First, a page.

More formally, it is takes two forms: location-based strategies or enterprise sector-based strategies, i.e., development of a geographically identified workforce or of an industry-identified workforce-at either a micro-economic or macroeconomic level, e.g., for a specific company or neighborhood vs. for an entire (sector of an) economy or large region.
Ever since Darwin's Origin of Species was published, evolutionary and developmental perspectives (as opposed to static classifications, e.g., of creatures, tools and jobs) have permeated almost every area of human thought and interest. Organizations are no exception to that influence-especially in the modern era of accelerating change in virtually all enterprise domains. Although "workforce development" would have been regarded as bizarre among Neolithic or even 19th-century farmers, it is, in the 21st-century a virtual given for organizational advance, if not for survival.
Managers and human resources departments should offer training opportunities to their current employees to improve workforce capabilities. Employees should be willing to learn and better themselves by gaining as much experience, training, and education as possible. As a whole, organizations should be involved in community and industry efforts to improve both job opportunities and training opportunities.
Development is important because as an organization grows, jobs and workers evolve and adapt. Employees must be able to adapt to the changes through more training and education. Often, for example, because of technological advances, the jobs have to be adapted to the innovations. Additionally, an organization should invest in the external workforce so that when more employees are needed, there will be enough available. Obviously, a well-developed workforce is vital to a healthy economy and organization.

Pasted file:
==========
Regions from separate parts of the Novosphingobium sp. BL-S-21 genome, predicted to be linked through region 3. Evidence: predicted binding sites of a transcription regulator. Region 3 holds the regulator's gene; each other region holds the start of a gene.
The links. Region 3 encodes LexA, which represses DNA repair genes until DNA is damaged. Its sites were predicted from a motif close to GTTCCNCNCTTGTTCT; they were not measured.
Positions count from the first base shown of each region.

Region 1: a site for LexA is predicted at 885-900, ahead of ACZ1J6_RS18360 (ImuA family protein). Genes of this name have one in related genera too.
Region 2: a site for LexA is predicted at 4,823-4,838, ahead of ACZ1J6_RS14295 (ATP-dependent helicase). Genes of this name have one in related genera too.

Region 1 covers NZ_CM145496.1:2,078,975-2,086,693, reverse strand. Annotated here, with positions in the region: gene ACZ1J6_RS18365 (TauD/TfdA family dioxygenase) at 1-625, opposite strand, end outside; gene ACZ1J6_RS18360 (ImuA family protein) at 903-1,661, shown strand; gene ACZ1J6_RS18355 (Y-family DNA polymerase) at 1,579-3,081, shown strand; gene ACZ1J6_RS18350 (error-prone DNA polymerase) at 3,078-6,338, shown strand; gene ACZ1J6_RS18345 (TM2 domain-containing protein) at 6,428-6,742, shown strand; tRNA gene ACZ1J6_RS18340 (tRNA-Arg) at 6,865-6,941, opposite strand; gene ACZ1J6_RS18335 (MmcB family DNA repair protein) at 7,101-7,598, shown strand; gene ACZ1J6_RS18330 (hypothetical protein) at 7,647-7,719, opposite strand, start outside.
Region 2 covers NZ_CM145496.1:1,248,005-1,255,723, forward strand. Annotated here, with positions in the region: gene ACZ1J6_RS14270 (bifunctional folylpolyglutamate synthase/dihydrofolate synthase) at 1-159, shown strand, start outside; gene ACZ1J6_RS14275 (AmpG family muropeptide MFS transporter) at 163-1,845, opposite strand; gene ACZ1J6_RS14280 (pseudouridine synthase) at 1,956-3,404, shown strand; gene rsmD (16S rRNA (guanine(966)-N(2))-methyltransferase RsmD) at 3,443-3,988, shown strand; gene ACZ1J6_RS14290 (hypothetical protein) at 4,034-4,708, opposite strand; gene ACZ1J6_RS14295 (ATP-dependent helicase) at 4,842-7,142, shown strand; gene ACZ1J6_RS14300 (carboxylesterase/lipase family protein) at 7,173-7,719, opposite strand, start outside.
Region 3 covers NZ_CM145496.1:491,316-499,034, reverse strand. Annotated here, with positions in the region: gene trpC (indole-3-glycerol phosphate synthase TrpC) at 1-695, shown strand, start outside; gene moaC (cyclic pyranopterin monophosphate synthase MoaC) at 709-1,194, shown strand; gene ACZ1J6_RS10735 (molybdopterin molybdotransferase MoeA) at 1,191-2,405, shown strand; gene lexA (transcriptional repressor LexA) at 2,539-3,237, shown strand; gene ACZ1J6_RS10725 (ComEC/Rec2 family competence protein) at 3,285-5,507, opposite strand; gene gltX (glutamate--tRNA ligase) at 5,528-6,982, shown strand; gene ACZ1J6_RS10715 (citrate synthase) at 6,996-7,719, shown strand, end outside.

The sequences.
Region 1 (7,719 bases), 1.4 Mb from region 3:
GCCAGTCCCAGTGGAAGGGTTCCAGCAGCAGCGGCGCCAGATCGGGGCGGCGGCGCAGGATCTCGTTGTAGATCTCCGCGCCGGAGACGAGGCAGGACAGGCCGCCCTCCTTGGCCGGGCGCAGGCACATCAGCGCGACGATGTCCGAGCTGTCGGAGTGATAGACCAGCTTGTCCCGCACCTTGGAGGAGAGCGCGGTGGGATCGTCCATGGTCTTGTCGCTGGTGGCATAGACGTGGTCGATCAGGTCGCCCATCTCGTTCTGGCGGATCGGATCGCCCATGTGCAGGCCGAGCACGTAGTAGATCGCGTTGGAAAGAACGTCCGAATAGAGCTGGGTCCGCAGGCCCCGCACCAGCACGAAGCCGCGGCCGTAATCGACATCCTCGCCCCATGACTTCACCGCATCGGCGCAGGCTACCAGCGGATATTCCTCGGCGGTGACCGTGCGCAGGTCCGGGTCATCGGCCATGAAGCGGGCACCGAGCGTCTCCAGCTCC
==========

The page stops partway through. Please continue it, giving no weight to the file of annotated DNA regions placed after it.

Organizations should offer workshops, mentoring, apprenticeships, coaching, certification, tuition assistance, and the like to develop the current workforce. In addition, they should partner with outside agencies to help identify weaknesses within the workforce at large. Moreover, organizations should make known what kind of skills they are looking for in job candidates so that educational institutions can prepare individuals to earn a living wage.
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